When a person dies and his or her estate is to be transferred to the heir(s), the process of probate begins. The probate process includes various laws, one of which is the professional appraisal of real estate properties.
A property appraisal is required as part of the probate process. The reason is, real estate is considered a “non-cash” asset, so the cash value of the property must be determined before an estate can be transferred or divided equally among heirs.
Property appraisals are also a requirement of the federal government and some states. The appraisal determines the amount of federal and state-imposed estate taxes that are due.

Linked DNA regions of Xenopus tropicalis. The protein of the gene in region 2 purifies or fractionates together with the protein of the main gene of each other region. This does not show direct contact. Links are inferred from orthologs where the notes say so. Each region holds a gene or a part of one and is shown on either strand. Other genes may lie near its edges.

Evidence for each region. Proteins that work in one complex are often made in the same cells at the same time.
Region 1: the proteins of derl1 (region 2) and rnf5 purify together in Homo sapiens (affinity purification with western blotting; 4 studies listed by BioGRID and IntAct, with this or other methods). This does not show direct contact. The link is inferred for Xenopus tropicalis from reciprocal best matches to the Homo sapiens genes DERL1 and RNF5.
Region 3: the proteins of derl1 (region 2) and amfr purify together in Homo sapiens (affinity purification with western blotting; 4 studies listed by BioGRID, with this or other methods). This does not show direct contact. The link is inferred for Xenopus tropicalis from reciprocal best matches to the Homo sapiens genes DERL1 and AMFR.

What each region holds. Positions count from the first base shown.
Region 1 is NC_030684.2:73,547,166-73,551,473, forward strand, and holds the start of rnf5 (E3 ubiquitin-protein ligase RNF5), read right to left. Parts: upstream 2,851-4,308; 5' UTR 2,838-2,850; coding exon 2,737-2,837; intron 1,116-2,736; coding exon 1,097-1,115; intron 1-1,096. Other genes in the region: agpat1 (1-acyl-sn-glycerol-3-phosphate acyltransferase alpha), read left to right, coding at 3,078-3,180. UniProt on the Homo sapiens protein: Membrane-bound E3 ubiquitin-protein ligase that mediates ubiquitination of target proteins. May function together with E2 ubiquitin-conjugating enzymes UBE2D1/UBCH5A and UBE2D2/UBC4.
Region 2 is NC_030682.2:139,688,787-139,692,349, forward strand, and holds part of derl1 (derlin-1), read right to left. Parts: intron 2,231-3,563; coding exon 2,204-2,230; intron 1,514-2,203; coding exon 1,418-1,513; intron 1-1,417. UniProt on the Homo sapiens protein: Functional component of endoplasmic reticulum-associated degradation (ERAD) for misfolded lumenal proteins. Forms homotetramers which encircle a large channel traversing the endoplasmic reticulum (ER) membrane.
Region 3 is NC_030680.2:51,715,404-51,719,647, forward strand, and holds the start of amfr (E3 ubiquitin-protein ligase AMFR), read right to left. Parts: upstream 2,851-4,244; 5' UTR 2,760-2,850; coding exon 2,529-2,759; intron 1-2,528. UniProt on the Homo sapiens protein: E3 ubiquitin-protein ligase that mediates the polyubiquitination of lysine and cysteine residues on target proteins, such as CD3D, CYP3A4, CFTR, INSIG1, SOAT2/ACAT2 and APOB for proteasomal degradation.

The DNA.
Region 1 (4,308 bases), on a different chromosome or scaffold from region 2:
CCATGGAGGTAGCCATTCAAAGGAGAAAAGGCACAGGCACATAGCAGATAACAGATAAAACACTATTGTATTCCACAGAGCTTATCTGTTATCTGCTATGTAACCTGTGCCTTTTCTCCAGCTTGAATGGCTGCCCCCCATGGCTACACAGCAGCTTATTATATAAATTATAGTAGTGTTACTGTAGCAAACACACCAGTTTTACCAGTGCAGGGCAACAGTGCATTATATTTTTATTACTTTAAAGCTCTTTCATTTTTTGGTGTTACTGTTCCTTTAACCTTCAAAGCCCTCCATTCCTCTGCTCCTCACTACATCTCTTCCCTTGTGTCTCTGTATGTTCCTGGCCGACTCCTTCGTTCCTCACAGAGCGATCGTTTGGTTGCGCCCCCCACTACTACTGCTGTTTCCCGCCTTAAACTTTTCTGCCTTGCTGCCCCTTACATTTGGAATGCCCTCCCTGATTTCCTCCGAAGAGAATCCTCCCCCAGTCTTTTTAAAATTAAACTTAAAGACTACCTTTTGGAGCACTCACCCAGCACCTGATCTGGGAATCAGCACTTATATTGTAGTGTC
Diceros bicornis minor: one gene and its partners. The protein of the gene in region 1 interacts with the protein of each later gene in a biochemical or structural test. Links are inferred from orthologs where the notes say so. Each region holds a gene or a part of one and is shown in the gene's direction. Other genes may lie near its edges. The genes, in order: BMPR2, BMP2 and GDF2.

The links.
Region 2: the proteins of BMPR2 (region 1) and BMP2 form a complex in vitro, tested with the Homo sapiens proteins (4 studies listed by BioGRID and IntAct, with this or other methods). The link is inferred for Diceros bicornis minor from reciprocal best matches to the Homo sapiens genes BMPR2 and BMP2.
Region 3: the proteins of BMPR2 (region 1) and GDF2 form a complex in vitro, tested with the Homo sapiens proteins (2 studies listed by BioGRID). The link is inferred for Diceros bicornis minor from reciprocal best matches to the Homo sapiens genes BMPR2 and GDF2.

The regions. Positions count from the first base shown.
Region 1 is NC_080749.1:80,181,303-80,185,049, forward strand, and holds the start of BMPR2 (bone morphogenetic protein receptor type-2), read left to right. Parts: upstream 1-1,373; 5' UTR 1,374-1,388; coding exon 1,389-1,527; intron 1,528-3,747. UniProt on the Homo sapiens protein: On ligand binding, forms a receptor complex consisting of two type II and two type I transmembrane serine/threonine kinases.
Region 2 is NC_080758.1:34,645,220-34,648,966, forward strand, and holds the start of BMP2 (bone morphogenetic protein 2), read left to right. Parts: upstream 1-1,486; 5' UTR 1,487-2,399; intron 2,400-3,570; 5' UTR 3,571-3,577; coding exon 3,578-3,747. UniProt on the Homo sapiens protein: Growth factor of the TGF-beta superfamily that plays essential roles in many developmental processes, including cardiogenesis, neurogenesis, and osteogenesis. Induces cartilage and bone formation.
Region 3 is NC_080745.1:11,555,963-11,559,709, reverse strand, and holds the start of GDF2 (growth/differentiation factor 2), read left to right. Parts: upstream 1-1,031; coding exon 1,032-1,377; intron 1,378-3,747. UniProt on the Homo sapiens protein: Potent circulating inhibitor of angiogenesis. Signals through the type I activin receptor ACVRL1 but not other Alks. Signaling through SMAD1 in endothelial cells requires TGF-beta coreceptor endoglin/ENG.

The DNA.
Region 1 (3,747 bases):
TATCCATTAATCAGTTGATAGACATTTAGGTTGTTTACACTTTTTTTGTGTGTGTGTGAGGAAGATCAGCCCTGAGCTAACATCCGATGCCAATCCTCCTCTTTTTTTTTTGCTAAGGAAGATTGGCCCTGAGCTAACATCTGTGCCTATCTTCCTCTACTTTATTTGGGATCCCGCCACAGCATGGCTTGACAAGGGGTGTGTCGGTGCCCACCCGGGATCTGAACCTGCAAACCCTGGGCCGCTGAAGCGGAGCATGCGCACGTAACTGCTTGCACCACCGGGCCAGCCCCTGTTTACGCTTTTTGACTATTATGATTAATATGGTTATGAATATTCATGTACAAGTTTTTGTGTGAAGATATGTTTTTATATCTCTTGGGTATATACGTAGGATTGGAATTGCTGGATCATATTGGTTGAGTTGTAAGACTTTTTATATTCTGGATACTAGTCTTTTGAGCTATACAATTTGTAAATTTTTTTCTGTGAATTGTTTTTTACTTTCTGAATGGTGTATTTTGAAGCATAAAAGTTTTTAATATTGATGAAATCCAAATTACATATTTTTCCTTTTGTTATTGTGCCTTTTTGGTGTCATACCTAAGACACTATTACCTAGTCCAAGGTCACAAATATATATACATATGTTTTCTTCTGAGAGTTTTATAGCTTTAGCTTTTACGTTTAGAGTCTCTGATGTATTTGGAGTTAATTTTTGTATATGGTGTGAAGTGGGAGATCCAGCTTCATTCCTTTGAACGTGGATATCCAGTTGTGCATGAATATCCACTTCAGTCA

How to Obtain the Appraisal
Under probate law, the estate administrator may be required to obtain a professional appraisal for all real estate properties prior to the transfer of an estate.
California has a unique system to help estate administrators obtain these types of appraisals at a modest fee, which is paid for by the estate. The system is known as the California Probate Referee System.
Before conducting the property appraisal, however, the estate administrator should speak with a probate law attorney who can help the family protect the assets until the transfer of the estate takes place.
To obtain a lawyer referral in San Diego County, please contact the Lawyer Referral and Information Service (LRIS) for more information.